Elon Musk Tells Rishi Sunak That Artificial Intelligence Will Eliminate the Need for Jobs

Shortly after the conclusion of the landmark British Artificial Intelligence Safety Summit in Bletchley Park, the birthplace of modern computing, Prime Minister Rishi Sunak returned to London to interview billionaire tech entrepreneur Elon Musk. The two discussed the risks associated with artificial intelligence, how governments should address them, and how this technology could impact jobs. Musk predicted that it could render most jobs obsolete.

The interview could have been tense, considering that just hours before, Musk, who has previously advocated for slowing down AI development to assess risks, tweeted a caricature mocking political leaders who had declared at the summit that they took AI risks seriously. However, the atmosphere at the Thursday evening event was friendly: Sunak thanked Musk for participating in the event, and Musk thanked Sunak for organizing it. "I'm glad to see that people are taking AI safety seriously, and I want to thank you for hosting this AI safety conference," Musk said. "I think it will actually go down in history as a very important event, and I think it's really important."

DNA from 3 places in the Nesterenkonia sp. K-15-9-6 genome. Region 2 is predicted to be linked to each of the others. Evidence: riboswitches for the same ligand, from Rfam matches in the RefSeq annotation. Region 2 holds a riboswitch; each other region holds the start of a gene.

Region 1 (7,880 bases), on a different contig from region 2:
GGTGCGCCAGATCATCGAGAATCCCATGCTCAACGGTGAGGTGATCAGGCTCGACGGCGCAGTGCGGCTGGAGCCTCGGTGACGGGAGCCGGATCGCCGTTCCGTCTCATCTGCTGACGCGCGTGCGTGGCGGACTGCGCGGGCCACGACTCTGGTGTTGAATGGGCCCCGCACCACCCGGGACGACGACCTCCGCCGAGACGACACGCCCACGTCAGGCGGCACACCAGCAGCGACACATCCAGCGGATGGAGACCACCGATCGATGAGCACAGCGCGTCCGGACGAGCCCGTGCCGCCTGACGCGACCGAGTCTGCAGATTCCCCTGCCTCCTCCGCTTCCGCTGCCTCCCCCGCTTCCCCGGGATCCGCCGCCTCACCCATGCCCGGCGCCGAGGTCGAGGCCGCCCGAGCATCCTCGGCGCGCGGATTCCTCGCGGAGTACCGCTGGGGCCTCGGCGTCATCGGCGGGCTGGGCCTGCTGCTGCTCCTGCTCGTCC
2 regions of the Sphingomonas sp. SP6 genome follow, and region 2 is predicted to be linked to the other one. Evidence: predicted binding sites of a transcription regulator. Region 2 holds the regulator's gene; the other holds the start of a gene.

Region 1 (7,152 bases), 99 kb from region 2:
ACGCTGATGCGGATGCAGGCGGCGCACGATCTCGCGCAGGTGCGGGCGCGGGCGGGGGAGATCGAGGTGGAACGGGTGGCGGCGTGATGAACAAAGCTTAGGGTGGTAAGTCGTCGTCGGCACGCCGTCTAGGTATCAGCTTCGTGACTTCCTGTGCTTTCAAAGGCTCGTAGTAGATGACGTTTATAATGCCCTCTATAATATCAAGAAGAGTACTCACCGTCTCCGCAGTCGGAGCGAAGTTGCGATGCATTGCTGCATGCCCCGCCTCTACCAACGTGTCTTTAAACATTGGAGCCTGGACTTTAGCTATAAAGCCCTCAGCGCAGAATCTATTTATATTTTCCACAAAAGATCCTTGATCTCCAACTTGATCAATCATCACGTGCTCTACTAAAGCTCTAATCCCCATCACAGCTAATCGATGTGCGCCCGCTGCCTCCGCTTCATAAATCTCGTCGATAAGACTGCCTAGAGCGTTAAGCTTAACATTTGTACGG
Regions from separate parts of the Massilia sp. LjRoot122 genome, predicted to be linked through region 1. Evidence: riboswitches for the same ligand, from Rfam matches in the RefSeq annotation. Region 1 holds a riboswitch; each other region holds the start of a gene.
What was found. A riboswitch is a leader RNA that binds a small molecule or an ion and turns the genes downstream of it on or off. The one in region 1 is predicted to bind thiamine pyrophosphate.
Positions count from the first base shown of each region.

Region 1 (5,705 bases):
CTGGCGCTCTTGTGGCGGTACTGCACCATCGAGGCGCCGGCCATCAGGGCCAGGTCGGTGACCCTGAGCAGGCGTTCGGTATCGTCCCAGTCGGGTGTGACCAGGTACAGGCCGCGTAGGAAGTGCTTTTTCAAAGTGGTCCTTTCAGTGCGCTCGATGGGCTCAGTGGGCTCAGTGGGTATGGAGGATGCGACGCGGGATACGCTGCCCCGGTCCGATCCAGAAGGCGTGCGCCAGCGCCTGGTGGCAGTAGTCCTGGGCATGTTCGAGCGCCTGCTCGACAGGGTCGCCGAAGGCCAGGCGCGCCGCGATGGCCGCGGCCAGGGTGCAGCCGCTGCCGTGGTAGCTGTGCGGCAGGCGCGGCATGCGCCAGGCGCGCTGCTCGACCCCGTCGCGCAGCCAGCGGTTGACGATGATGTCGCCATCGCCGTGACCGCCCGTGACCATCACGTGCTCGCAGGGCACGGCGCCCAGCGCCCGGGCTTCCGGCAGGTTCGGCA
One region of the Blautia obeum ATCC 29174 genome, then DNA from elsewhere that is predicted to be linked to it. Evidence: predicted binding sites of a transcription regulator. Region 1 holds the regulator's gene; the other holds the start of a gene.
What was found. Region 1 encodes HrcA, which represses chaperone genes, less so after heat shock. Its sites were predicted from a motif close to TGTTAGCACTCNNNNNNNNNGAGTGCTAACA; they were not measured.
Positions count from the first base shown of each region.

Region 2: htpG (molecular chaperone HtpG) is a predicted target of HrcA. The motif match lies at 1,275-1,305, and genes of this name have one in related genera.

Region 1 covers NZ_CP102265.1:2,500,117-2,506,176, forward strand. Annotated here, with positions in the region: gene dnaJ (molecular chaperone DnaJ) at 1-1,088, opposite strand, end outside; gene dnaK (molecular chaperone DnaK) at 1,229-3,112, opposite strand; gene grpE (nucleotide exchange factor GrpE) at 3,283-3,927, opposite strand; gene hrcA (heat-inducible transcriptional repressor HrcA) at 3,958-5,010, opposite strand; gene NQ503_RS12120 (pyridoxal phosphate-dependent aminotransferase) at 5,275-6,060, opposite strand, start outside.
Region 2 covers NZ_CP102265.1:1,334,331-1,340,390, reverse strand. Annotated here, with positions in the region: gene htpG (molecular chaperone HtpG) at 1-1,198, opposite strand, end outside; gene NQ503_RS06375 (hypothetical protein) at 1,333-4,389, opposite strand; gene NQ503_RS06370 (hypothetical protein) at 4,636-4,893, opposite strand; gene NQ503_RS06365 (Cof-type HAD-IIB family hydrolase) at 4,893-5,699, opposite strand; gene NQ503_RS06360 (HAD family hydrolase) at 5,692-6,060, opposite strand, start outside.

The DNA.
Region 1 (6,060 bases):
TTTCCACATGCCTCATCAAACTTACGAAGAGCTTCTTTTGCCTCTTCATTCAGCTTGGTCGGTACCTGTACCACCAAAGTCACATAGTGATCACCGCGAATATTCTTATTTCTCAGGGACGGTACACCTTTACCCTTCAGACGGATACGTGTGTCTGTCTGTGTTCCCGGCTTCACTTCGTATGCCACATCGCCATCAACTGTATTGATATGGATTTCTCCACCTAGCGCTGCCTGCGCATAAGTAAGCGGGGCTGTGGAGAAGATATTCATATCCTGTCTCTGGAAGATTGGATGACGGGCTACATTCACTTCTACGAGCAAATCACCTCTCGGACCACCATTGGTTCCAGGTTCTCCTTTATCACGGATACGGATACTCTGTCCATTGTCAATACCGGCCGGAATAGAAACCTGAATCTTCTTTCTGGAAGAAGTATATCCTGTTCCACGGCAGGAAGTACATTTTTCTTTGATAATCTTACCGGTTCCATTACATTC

Responding to Sunak's question about how AI will impact jobs, Musk predicted that human labor would become obsolete. "I think we are facing here the most disruptive force in history. For the first time, we will have something smarter than the smartest human," he said. "There will come a time when work is not needed. You can find a job if you want to have a job for sentimental reasons, but AI can do everything."

Sunak expressed discomfort with this idea. "I'm someone who believes that work gives meaning," said the Prime Minister and former investment banker. "I think work is good; it gives people a sense of purpose in life."

In response to Sunak's inquiry about what governments should do to "govern and mitigate" AI risks, Musk affirmed that government intervention would be necessary, stating that he disagreed "with less than 1% of the rules."